Document:California Press Release 20 January 2000 White House Congress TV Networks All At Fault Over Drug-Ad Deal

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400 Capitol Mall, Suite 900
Sacramento, CA 95814
(916) 449-3941
For immediate release: January 20, 2000
For additional information:
Juan Ros, Executive Director
Phone: (818) 782-8400

White House, Congress, TV networks all at fault over drug-ad deal, Libertarians say

LOS ANGELES -- The Clinton administration, Congress, and the networks are all to blame for the recent controversy over the insertion of anti-drug messages into TV programs, the Libertarian Party of California announced today.

"This story is more insidious than anything on 'The X-Files' and demonstrates without a doubt that public-private partnerships are dangerous," stated Libertarian state chair Mark Hinkle. "Our failed War on Drugs now has another casualty: the 98% of Americans who watch network television and were subject to hidden government propaganda."

Last week, the Internet magazine broke the story that the White House Office of National Drug Control Policy had been offering networks a financial incentive to insert anti-drug messages into television shows, and even reviewed scripts prior to airing and suggested changes without the knowledge of show producers and writers.

On Tuesday "drug czar" Barry McCaffrey announced, amid a firestorm of criticism, that the ONDCP would no longer be reviewing scripts or tapes of shows prior to broadcast.

"Mr. McCaffrey's policy reversal is not enough: his office should not be reviewing anything at all," Hinkle said. "This entire program is a travesty meant to further a drug policy that is destroying our cherished liberties."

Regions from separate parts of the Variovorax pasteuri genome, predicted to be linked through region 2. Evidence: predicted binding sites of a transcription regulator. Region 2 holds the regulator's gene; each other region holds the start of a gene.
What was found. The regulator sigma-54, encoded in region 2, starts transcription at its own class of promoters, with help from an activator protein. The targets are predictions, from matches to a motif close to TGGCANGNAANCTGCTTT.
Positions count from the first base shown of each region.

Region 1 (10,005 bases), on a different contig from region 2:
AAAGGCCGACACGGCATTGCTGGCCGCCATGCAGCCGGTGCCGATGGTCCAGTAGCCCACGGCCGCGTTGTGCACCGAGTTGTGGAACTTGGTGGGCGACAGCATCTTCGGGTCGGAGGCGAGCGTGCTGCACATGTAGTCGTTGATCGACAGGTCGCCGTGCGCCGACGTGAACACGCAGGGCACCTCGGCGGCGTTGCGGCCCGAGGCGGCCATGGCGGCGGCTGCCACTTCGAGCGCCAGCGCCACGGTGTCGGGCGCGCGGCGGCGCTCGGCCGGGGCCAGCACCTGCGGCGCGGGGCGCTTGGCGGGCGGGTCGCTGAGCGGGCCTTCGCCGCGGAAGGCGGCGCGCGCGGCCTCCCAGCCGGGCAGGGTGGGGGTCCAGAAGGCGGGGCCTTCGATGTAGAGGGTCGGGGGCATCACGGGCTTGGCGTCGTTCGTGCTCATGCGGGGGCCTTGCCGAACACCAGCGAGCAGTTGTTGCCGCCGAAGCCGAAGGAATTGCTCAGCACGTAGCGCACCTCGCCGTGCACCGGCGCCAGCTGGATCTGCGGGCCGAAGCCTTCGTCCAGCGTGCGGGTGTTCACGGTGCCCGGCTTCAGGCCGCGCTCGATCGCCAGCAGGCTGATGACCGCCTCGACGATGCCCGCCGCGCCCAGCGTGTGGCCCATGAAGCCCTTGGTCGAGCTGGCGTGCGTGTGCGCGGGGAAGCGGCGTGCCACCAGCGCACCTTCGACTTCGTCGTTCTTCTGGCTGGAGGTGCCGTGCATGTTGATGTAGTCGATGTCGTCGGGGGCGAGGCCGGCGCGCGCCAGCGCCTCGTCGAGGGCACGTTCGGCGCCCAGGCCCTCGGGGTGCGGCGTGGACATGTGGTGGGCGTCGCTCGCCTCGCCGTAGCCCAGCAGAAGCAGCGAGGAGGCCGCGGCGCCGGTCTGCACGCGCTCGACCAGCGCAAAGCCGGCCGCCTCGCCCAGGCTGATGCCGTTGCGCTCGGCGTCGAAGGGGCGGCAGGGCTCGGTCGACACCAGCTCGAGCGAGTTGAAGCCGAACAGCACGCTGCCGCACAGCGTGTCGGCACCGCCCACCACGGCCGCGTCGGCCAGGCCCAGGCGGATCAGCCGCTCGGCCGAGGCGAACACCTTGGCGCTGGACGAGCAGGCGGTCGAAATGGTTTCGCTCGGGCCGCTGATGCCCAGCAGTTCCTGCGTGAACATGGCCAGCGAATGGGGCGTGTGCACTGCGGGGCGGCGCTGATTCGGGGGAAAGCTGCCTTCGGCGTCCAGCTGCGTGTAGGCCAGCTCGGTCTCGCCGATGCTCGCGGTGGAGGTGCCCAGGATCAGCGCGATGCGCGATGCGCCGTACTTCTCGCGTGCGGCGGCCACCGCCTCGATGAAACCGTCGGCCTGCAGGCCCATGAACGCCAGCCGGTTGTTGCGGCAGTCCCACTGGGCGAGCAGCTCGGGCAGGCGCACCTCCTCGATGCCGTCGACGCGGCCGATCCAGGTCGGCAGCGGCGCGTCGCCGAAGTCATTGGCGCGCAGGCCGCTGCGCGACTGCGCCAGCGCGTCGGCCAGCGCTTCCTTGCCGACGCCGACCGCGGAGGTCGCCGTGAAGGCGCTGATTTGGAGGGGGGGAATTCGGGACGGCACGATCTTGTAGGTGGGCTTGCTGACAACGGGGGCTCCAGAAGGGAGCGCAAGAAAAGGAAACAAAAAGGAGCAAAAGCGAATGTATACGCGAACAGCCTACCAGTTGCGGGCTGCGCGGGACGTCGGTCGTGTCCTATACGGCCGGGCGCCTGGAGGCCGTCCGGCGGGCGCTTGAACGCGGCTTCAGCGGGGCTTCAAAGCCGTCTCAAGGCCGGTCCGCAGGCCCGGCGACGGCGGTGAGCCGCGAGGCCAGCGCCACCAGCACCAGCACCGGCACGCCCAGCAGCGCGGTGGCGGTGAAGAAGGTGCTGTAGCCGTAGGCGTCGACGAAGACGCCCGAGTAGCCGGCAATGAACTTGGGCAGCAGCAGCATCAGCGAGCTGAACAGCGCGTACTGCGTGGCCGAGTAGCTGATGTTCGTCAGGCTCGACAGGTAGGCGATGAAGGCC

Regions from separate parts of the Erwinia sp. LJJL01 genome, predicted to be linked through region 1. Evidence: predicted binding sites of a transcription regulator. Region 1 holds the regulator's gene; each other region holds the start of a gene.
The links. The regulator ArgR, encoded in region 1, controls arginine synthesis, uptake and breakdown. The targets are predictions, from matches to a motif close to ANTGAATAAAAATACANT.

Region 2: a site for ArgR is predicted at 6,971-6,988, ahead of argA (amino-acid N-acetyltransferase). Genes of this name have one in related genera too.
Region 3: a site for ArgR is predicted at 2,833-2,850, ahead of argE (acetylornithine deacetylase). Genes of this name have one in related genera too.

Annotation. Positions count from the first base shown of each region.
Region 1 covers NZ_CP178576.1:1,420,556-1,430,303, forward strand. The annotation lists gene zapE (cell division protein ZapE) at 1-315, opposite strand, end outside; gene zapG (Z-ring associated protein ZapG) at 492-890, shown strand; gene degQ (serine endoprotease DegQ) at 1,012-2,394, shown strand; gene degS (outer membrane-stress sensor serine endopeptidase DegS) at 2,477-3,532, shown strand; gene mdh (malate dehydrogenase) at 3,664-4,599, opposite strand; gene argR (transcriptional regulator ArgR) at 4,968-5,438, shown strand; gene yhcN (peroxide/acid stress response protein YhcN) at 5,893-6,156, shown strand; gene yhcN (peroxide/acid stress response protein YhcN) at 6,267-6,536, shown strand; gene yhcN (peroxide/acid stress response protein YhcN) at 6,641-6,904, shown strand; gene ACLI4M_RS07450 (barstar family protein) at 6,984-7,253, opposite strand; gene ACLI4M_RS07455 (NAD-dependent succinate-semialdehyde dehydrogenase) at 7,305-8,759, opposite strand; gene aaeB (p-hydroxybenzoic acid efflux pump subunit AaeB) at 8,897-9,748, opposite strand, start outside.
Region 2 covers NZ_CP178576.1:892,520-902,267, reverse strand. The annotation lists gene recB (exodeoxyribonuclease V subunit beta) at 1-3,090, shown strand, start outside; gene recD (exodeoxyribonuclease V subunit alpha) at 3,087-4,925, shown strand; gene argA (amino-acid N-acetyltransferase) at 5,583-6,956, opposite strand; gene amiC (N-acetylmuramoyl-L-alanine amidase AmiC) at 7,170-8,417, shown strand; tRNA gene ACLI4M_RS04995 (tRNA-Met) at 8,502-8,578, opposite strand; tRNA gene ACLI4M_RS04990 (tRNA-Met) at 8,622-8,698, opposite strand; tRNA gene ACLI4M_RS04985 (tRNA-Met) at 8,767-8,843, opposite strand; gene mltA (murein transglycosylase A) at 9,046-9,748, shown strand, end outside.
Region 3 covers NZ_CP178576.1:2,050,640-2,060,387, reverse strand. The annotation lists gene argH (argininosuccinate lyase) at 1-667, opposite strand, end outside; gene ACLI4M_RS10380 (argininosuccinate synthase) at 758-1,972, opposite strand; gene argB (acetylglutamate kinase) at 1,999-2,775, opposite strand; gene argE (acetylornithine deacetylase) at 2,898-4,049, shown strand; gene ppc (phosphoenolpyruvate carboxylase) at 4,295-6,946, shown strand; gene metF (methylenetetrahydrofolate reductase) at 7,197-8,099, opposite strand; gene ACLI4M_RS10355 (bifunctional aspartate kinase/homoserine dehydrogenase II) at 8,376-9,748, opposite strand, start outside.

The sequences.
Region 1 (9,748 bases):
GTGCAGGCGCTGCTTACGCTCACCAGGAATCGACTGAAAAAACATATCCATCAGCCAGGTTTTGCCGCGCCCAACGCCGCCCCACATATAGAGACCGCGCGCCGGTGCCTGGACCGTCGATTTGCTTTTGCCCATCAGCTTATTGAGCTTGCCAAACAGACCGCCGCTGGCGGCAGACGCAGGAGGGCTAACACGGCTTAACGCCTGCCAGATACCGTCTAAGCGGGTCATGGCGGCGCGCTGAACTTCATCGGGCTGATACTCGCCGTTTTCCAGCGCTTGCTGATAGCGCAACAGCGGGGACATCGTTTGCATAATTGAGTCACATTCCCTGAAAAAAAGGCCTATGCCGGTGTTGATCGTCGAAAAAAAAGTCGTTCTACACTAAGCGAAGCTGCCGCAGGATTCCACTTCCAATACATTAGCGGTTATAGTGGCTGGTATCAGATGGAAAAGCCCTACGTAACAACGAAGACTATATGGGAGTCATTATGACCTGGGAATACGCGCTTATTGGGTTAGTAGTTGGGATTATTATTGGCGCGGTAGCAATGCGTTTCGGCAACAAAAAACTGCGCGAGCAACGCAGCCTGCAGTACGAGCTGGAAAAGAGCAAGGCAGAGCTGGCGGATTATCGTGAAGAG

According to, in 1997 Congress approved a five-year, $1 billion buy for anti-drug advertisement on the condition that the networks sell the ad time to the government at half-price. "Our Republican Congress is using its fanatical obsession with drugs as an excuse to shred the Constitution," Hinkle pointed out.

But according to Libertarians, the TV networks are just as much at fault here. Unhappy with this law, networks accepted the ONDCP compromise of receiving "credits" for the ad time in return for inserting anti- drug messages into programs such as "ER" and "The Drew Carey Show."

"The networks signed a deal with the devil," Hinkle accused. "When faced with losing ad money or kowtowing to the government, they caved in.

"Given Hollywood's love affair with the Clinton administration, this experience should give TV executives pause," Hinkle concluded. "The government should never be given any sort of control over the media -- and voters should be wary of politicians who will do anything to support the War on Drugs."